Government data shows that the annual pace of construction of four, six, and eight-lane national highways (NHs) has surged by more than 300% in the last seven years, from 1,289 kilometres in 2015-16 to 3,963 kilometres in 2021-22.
As reported, officials stated that this is projected to rise even more as agencies under the road transport and highways ministry, particularly the NHAI, focus more on the construction of economic corridors and expressways.
While the construction and widening of four-lane highways have been consistent between 2017 and 2018, the development of six and eight-lane highways has increased dramatically in the last two years, noted the Times of India.
Additionally, it was also reported that while only 616 km of national highways was developed as six and eight-lane highways in 2019-20, this annual growth increased to 1,165 km in 2021-22.
Though widening highways is critical, an official told ToI that the government is also interested in providing some NH connectivity to communities with less traffic.
According to a ministry official, the government is also extending single-lane highways to two lanes with a concrete shoulder and improving existing segments. Two-lane highways also fulfil local needs and speed up economic activity in many locations.
Another official predicted that by 2026 or 2027 when most of the 22 expressway and economic corridor projects totalling 5,600 km are completed, the achievement in the four-lane and above category will set a new record.
Additionally, the next phase of the government’s biggest highway development initiative, Bharatmala-II, will have roads with at least four lanes. This Rs 3.5 lakh crore proposal is expected to be approved by the government soon.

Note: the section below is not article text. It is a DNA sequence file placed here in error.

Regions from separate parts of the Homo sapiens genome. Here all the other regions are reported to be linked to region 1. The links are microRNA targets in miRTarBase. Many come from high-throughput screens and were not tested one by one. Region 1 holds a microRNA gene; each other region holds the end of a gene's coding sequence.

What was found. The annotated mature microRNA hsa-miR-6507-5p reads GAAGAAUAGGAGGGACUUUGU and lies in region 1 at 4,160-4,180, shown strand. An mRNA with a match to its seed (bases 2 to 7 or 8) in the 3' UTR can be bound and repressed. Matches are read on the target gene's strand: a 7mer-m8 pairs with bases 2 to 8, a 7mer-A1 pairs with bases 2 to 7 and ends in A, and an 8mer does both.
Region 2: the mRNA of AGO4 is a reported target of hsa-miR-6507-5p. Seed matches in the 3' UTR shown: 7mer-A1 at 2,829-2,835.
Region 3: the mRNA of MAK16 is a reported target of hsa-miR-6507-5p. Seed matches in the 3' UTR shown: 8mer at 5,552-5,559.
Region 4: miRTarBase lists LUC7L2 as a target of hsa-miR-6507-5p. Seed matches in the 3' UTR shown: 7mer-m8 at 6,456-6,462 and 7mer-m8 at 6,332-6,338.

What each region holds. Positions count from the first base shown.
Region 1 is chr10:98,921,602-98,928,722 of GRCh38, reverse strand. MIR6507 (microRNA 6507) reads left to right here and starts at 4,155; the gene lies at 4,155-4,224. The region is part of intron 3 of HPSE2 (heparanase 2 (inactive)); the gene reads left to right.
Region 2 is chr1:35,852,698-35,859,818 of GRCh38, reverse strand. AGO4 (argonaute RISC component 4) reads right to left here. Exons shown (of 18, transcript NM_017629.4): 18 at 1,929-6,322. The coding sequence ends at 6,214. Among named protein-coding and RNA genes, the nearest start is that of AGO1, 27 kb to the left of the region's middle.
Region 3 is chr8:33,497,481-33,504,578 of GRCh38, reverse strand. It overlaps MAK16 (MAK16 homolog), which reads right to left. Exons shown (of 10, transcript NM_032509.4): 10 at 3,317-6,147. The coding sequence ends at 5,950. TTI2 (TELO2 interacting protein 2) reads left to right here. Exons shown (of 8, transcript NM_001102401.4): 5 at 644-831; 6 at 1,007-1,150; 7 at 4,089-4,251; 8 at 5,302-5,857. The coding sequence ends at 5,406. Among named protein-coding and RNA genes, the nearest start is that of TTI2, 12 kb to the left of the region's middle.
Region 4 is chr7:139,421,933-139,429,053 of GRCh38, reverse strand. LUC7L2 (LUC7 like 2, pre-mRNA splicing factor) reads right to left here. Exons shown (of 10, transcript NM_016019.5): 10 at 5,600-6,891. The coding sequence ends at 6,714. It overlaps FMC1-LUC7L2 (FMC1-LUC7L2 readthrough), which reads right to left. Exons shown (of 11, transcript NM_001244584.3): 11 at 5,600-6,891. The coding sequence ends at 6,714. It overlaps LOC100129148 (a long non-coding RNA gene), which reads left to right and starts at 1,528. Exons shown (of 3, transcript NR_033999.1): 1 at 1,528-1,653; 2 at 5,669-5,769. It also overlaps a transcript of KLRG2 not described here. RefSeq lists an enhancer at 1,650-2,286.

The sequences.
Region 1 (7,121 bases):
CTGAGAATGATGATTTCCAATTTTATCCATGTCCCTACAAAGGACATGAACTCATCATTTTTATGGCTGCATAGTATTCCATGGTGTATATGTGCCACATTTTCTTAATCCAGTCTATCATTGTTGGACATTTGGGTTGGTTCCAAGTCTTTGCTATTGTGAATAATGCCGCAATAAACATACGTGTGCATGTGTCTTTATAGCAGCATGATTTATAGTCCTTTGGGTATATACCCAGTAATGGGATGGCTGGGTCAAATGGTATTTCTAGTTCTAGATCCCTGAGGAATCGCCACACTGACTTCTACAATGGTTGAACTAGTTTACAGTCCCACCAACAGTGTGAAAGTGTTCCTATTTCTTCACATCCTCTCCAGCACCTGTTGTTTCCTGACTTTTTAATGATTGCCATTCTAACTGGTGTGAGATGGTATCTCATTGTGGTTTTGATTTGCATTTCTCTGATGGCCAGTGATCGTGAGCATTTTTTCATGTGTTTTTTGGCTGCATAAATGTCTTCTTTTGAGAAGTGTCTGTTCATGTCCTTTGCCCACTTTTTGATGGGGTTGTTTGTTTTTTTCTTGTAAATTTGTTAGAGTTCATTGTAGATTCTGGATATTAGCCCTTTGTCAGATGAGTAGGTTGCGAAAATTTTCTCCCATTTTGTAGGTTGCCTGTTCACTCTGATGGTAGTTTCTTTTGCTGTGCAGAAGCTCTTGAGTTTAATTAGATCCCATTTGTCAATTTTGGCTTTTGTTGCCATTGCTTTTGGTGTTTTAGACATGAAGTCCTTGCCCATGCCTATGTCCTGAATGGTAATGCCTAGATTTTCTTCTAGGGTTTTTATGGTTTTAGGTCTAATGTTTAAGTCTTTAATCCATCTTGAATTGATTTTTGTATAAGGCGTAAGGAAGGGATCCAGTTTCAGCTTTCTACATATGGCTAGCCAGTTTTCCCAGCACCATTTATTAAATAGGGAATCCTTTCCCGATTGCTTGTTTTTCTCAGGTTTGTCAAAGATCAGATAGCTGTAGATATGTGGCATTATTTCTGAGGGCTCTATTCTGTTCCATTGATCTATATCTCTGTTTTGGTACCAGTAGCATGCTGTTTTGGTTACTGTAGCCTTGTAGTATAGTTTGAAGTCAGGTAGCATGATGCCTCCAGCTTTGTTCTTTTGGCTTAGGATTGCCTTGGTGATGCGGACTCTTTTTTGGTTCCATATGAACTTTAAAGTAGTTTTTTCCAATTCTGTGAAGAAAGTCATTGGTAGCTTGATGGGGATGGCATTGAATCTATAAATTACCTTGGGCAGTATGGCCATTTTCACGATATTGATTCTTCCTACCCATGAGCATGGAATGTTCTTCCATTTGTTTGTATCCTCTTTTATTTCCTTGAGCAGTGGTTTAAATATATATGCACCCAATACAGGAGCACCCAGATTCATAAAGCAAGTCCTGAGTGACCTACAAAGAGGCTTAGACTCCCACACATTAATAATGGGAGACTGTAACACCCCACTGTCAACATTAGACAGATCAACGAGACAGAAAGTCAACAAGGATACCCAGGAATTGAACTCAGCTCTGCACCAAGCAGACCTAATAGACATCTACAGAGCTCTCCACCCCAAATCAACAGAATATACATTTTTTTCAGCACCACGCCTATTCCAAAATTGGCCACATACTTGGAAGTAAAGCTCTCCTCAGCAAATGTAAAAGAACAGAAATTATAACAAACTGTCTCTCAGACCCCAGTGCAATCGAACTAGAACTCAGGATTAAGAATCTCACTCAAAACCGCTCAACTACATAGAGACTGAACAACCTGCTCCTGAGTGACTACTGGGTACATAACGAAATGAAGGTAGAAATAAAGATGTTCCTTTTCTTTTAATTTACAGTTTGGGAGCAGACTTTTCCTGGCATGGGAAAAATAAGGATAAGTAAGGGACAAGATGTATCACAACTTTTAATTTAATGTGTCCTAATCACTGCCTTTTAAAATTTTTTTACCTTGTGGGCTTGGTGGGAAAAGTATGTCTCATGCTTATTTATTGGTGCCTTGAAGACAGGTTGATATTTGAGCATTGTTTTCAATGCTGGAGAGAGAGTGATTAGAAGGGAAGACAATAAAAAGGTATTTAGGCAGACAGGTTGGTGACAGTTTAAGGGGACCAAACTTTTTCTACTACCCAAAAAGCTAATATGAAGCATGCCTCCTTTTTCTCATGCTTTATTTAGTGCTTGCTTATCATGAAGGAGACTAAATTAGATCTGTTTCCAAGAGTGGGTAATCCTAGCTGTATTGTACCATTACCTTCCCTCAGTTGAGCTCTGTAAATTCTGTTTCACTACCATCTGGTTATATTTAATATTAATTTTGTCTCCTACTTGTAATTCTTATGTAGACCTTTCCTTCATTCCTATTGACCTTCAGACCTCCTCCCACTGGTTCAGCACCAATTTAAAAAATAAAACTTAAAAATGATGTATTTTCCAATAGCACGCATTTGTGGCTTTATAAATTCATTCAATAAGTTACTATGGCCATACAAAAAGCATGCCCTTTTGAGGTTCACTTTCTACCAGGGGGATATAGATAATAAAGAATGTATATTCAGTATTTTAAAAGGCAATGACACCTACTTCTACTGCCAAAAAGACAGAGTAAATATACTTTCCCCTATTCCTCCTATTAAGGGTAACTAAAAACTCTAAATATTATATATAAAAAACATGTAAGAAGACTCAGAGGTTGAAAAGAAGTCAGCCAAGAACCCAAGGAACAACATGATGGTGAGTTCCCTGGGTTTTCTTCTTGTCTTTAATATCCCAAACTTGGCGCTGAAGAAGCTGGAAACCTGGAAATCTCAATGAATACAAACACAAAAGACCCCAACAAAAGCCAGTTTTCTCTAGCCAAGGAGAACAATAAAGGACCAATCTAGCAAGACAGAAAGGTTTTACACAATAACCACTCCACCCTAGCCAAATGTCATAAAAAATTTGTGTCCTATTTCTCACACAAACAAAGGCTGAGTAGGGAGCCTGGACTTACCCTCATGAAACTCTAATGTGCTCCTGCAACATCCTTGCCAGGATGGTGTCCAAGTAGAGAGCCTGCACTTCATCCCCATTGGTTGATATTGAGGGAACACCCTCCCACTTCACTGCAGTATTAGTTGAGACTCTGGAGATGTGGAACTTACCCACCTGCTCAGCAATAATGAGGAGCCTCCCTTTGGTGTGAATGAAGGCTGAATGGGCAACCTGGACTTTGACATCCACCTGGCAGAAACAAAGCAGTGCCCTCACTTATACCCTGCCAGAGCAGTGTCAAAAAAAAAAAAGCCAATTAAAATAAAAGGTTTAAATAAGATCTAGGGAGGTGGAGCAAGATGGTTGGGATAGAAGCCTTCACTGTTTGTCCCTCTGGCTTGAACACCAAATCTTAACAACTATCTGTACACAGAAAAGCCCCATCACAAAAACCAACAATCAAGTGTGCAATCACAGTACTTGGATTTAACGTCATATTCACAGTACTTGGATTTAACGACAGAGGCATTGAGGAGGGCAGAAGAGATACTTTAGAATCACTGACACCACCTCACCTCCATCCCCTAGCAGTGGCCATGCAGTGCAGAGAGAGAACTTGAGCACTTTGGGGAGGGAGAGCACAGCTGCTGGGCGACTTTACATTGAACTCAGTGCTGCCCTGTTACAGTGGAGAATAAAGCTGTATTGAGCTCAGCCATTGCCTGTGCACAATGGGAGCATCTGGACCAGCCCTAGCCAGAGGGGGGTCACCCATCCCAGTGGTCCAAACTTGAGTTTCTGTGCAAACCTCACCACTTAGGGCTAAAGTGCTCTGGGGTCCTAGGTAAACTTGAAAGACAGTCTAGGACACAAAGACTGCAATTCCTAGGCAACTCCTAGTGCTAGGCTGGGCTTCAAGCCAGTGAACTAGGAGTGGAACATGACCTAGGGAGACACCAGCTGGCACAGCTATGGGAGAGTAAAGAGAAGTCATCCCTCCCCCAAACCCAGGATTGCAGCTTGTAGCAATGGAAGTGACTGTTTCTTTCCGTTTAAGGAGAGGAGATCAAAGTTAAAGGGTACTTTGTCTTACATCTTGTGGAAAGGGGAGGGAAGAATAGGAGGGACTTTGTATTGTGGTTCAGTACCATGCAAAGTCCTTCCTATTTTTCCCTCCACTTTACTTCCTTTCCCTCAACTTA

Under this phase of Bharatmala-II, nearly 8,500 km of NHs will be built and will mostly be “greenfield corridors”.
However, wider roadways, according to NHAI officials, are largely intended to speed up the transit of goods and lower logistics costs.
An official said: “That’s why there is focus on greenfield highways and to take these alignments far away from the congested cities.”
Here it should be noted that in terms of the greenfield corridor, Union Minister Nitin Gadkari recently stated that one of the most important greenfield routes, the Amritsar–Jamnagar greenfield corridor, is being built at full capacity by the NHAI.
The entire corridor is expected to be completed by September 2023, according to the Minister of Road Transport and Highways. In a series of tweets, he stated that the portion between Bikaner and Jodhpur is expected to be completed and open to the public by the end of this year.
It is also noteworthy that recently the Centre has approved the greenfield highway between Bengaluru and Vijayawada. The application had been waiting with the NHAI since 2017, and it was eventually approved in April this year. The project connecting Kadapa and YSR district was approved by the NHAI and Bengaluru-Kadapa-Vijayawada (BKV) expressway is the new name for the highway.
In addition, early reports also revealed that the NHAI has begun construction of the Vijayawada-Nagpur Express Highway. The Greenfield-Brownfield Express Highway will connect Vidarbha in Maharashtra, aiming to speed up the transportation of industrial and agricultural products.
Recently the government has also approved a 380-kilometre greenfield economic corridor connecting Kanpur and Ghaziabad which will reduce the travel time between the two cities to just three hours. This project is expected to be completed by 2025.
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